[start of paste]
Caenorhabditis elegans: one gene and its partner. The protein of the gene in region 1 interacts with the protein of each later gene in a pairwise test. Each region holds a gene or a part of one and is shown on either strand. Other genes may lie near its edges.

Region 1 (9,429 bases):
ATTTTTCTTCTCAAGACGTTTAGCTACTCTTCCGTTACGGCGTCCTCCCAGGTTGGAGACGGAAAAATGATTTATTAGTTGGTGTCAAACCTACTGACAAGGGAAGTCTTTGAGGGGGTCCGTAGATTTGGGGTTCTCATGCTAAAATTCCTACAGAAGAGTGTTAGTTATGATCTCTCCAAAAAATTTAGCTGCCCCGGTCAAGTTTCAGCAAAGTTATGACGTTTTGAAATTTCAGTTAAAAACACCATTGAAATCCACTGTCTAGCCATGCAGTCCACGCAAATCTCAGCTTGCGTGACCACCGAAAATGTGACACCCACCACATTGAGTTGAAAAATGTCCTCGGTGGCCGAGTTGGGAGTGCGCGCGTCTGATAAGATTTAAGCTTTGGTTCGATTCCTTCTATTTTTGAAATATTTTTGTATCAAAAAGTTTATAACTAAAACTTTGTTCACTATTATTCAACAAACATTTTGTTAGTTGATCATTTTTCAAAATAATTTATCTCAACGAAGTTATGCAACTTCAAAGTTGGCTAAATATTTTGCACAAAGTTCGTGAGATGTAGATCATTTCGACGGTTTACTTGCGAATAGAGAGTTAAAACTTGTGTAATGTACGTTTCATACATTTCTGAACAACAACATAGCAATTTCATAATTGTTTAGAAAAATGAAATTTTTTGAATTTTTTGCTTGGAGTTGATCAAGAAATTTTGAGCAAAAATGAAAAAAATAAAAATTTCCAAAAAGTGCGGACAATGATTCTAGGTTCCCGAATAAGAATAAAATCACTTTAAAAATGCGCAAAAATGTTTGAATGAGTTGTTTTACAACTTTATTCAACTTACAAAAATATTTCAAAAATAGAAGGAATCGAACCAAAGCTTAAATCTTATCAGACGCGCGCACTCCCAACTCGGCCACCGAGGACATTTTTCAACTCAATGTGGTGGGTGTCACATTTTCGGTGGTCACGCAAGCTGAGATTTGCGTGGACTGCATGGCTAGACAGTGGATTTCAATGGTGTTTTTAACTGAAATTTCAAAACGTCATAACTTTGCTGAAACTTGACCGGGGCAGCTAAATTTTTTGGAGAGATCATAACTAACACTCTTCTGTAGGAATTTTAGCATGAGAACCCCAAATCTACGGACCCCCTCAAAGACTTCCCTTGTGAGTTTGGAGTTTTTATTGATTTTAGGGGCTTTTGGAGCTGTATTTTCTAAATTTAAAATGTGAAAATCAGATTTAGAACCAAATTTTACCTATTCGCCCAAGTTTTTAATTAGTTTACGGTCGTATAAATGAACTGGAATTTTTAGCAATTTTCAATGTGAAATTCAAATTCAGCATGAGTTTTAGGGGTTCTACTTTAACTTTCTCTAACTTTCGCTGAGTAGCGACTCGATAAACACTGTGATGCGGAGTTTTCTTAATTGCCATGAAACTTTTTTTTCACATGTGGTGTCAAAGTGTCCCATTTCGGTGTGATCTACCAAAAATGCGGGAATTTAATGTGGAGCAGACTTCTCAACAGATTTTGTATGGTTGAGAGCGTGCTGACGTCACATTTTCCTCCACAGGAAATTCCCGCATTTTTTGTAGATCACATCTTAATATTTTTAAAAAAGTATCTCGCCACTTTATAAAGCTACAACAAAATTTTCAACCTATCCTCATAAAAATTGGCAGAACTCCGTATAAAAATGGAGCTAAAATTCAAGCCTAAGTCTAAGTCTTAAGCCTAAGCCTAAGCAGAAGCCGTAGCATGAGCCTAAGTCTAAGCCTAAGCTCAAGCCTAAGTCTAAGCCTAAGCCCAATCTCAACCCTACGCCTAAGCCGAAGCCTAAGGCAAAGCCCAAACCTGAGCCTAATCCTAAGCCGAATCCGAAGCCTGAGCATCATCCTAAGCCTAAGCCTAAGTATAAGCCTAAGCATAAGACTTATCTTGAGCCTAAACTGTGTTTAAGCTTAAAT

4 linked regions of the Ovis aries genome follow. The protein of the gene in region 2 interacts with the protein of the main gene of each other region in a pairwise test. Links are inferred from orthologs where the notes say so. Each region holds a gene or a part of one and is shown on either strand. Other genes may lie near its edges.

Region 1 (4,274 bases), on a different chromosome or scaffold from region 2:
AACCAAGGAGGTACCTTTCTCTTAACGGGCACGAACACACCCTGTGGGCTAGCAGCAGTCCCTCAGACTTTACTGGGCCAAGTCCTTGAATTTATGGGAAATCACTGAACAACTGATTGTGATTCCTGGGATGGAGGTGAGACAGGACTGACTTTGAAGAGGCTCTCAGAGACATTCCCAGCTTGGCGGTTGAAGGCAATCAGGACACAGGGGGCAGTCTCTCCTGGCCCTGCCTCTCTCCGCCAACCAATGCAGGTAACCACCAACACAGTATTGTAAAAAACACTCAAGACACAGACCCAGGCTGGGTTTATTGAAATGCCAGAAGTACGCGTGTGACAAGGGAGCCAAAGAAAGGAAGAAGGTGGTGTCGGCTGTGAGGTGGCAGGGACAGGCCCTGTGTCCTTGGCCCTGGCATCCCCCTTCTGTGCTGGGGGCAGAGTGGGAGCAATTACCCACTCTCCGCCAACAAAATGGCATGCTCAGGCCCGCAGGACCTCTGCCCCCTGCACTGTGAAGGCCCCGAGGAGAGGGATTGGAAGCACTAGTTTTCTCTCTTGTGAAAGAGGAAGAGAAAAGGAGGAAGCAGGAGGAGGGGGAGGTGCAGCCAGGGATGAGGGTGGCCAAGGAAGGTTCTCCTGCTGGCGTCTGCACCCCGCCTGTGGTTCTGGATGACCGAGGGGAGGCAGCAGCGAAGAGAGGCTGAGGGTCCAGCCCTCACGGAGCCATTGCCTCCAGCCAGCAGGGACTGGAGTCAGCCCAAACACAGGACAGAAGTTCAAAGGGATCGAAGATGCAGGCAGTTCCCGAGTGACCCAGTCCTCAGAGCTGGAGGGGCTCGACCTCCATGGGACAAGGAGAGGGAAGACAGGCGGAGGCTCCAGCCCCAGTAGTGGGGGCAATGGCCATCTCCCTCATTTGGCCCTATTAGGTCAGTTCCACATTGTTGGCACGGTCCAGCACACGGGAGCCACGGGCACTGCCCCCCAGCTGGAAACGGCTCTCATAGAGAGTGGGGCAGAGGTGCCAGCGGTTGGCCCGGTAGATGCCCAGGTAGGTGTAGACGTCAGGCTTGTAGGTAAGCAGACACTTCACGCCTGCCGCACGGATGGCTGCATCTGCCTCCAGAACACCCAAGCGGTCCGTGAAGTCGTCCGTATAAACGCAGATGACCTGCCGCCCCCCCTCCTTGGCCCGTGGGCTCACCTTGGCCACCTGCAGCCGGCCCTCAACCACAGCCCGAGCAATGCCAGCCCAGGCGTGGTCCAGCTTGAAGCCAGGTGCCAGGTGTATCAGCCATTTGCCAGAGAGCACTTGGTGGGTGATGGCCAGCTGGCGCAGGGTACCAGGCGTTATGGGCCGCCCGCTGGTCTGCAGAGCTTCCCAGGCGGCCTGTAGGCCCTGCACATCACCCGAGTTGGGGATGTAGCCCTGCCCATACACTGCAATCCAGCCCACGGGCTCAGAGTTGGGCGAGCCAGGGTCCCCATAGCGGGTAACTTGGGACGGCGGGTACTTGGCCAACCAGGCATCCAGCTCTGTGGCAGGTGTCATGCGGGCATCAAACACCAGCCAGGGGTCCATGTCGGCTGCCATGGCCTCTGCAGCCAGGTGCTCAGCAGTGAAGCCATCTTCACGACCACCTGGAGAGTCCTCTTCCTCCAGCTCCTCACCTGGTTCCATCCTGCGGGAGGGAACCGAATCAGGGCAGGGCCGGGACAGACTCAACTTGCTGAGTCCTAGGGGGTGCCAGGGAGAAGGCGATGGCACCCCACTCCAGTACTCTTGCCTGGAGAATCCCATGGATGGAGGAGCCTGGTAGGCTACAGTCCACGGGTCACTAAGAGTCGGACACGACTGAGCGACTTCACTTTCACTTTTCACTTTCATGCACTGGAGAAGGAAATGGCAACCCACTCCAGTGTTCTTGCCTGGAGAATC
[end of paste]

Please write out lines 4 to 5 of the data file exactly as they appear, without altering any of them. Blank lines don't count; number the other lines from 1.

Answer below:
4 linked regions of the Ovis aries genome follow. The protein of the gene in region 2 interacts with the protein of the main gene of each other region in a pairwise test. Links are inferred from orthologs where the notes say so. Each region holds a gene or a part of one and is shown on either strand. Other genes may lie near its edges.

Region 1 (4,274 bases), on a different chromosome or scaffold from region 2: